Have Superphone, Will Travel
July 31, 2012 7:20 PM   Subscribe

I bought a Galaxy Nexus HSPA+ and an unlimited pay-as-you-go plan. Ummm. Now what?

I bought a Motorola Droid way back when, and while planning on doing crazy awesome stuff with it, I wound up only using it for casual web surfing, checking forecasts and GPS navigation.

This time, I'm gonna do it right. I have an unlocked super-phone running JellyBean (4.1), an interest in programming and information security, a voracious appetite for knowledge, particularly current events and ancient history and investment strategies and what the hell is that growing in the garden I just bought and why is it dying?

Difficulty - Mac user, at home and at work. Also something of a Unix wonk.

What life-changing apps, sites or books should I be devoting some time to?
posted by Slap*Happy to Computers & Internet (7 answers total) 7 users marked this as a favorite
Response by poster: Oh, as a follow up, I'm not a very serious gamer, apart from Starcraft.
posted by Slap*Happy at 7:22 PM on July 31, 2012

Do you have 4g? Will you ever be going anywhere with 4g? And your phone's rooted?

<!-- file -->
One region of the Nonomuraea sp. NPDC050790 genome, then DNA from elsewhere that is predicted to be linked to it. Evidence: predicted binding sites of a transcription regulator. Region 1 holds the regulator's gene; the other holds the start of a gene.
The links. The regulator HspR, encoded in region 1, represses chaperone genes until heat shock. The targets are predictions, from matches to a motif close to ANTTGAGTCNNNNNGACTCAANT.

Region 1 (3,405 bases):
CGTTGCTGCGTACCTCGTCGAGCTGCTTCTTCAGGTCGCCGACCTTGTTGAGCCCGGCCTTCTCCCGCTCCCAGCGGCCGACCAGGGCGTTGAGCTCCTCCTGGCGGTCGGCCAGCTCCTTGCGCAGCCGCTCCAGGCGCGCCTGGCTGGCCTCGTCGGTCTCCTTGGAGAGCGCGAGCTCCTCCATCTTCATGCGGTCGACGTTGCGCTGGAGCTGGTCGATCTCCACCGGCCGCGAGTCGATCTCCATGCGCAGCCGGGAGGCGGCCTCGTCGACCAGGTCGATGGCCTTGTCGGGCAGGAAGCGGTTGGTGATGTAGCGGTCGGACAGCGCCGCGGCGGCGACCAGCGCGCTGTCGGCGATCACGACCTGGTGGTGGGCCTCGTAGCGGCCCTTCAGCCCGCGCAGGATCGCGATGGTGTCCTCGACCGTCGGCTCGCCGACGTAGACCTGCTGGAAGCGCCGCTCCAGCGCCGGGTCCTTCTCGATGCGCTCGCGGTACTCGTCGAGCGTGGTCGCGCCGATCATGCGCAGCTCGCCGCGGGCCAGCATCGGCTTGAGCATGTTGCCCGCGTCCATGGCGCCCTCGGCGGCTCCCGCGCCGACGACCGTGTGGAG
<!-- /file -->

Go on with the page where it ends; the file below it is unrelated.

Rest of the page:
Tether that phone. Connect your Mac to it. Use your ridiculous connection to:
- play SC2 with a friend on vacation
- geek out with the SC2Casts Pro App
- save YouTube videos with TubeMate (download through the Amazon Appstore app-- wouldn't trust it anywhere else) in HD to show off the Nexus' amazing screen to your nerd friends
- sniff packets with your phone
- don't forget to keep your phone plugged in and cooled when tethering-- it gets _hot_.

Other fun apps:
- Buildings. Fun while traveling or exploring locally.
- USPS Mobile. Find the nearest post office or dropbox.
- Google Goggles. Just give it a shot.

I could go on and on I think, but part of the fun is finding fun and useful apps yourself, I think. The Google Voice thing is pretty swell, and you can learn more about what you can do with it here (you'll find links to vids, etc.)

Protip: Use the built-in Bookmark widget and perma-set MetaFilter to your homescreen. This would solve 99.44% of what you're looking for. Except for the SC2 stuff. And the garden stuff, though you could just bookmark AskMe if you wanna save yourself a fraction of a second.
posted by herrdoktor at 8:25 PM on July 31, 2012

I have a G-Nexus too and I love it. In the more "general advice" category, Xda is a great place to hang out and learn neat things your phone can do. There's a lot there about modding your phone and installing different roms and such, but there is also plenty there for the regular user. Personally, once I started modding my phone, I couldn't stop. It's a bit of a compulsion.
posted by Geppp at 8:41 PM on July 31, 2012 [1 favorite]

I'm in the same boat, having bought a Nexus recently. Stuff that I think is cool, which may anyway be old hat: GoogleGoggles is occasionally creepily good. ConnectBot is a surprisingly okay ssh client. Glympse is something I've wanted on a phone for a long time. I haven't played with the NFC interface much yet, but have had fun pointing taginfo at things and seeing what it picks up, and I have an Adafruit NFC board lying around waiting for me to do something with it.